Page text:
• “Cold sores are caused by the herpes simplex virus. There are two types of this virus and cold sores are usually caused by type 1 (known as HSV-1). The other type of herpes simplex virus, HSV-2, usually causes genital herpes
  • In general, we are infected with HSV-1 when we are children; in the majority of these initial (“primary”) infections, there are no symptoms
  • Usually, the virus infects our mouths. Some children experience mouth and gum symptoms (“gingivostomatitis”) or a sore throat (“pharyngitis”).”

The article continues:

  • “30%-60% of children below 10 years of age are infected with HSV-1. They have acquired the virus from family and friends through sharing utensils or toothbrushes, and from kissing
  • The virus is transmitted from cold sores and also when there are no symptoms, as it can make copies of itself on the skin in the absence of a blister. This phenomenon is called “asymptomatic shedding”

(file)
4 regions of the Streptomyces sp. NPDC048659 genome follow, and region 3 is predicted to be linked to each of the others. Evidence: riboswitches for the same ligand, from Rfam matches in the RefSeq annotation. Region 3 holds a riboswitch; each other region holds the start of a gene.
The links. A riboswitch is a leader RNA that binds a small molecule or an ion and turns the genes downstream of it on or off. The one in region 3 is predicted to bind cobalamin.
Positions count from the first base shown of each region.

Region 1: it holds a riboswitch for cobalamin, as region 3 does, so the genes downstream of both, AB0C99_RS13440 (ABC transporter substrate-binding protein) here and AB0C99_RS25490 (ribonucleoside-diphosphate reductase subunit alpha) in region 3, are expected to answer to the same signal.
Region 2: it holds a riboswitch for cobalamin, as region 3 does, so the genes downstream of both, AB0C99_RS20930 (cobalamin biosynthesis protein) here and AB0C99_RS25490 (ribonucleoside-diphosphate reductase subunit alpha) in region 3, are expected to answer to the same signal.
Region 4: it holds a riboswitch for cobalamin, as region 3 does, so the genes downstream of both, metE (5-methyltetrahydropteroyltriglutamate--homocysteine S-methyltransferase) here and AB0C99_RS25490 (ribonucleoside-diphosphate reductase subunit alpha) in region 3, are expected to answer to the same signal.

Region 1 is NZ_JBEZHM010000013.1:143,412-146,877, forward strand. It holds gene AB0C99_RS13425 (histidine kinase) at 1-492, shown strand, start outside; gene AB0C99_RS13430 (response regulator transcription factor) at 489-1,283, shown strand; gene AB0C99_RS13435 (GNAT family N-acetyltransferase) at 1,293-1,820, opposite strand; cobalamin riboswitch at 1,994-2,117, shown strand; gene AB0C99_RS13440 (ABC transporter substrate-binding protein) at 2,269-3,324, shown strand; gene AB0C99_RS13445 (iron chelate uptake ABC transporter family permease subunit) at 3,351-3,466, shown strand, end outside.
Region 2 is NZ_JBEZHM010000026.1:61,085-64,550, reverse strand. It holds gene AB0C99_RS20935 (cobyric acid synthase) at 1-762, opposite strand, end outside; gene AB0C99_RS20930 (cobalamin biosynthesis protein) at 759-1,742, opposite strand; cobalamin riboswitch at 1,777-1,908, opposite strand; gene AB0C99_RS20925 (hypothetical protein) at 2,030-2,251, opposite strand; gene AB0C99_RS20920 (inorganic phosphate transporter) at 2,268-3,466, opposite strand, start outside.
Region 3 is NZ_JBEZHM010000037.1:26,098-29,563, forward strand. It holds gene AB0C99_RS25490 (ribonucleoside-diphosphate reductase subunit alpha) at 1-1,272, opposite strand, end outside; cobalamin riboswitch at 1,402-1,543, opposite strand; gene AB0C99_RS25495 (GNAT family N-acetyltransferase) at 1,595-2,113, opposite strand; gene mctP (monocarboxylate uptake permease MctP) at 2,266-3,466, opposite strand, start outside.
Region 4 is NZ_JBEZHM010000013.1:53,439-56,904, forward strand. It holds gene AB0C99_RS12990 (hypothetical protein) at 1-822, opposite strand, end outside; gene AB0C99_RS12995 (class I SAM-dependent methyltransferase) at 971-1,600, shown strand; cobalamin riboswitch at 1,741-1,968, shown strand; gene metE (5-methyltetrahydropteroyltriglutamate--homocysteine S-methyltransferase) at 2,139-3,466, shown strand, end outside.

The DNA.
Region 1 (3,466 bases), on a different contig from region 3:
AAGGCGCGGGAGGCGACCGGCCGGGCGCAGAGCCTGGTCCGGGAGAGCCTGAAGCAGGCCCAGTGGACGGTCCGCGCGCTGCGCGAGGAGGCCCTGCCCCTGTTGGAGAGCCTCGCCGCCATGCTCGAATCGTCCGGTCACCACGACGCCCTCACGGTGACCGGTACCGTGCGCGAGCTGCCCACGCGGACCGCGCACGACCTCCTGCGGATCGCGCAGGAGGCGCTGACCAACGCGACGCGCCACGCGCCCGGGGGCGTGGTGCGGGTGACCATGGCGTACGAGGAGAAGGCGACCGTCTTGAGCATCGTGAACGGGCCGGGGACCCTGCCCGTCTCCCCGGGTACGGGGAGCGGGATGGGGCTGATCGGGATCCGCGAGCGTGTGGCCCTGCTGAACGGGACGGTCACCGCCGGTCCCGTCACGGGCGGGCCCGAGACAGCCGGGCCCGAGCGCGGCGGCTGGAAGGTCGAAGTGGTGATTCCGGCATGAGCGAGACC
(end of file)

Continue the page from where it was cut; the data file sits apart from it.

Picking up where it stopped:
• By 50 years of age, 80%-90% of us harbour HSV-1 because we have caught it from someone close to us”

With so many individuals affected by herpes in addition to the many ways that people can contract the virus, you would think there would more accessible methods for people to discuss and treat their symptoms. Unfortunately due to the inaccurate misconceptions floating around, the general sufferer still keeps quiet about their problems, oftentimes even experiencing feelings of guilt and shame.

With the topic not discussed frequently, there are millions of people who live in fear of the next outbreak, when, in reality they may not realize that they are actually doing several things that can increase the chance of an outbreak.

What Are Some Causes of a Herpes Outbreak?

Some common causes of an oral herpes outbreak are:

  • A weak immune system
  • Stress
  • Lack of sleep
  • Exhaustion
  • Illness
  • Menstruation

In addition, there is another catalyst that many are not aware of, and that’s an excess of vitamin D.

But Most Doctors Recommend that We Get More Vitamin D, Don’t They?

It’s true, a common concern among society these days is the amount of sunlight we get, considering that the sun is one of best and only sources of the essential vitamin D. However, because most of us don’t live in places that are sunny all year long, there are many vitamin D drops, pills and supplements advertised and recommended by doctors as substitutes for our daily sun quotient.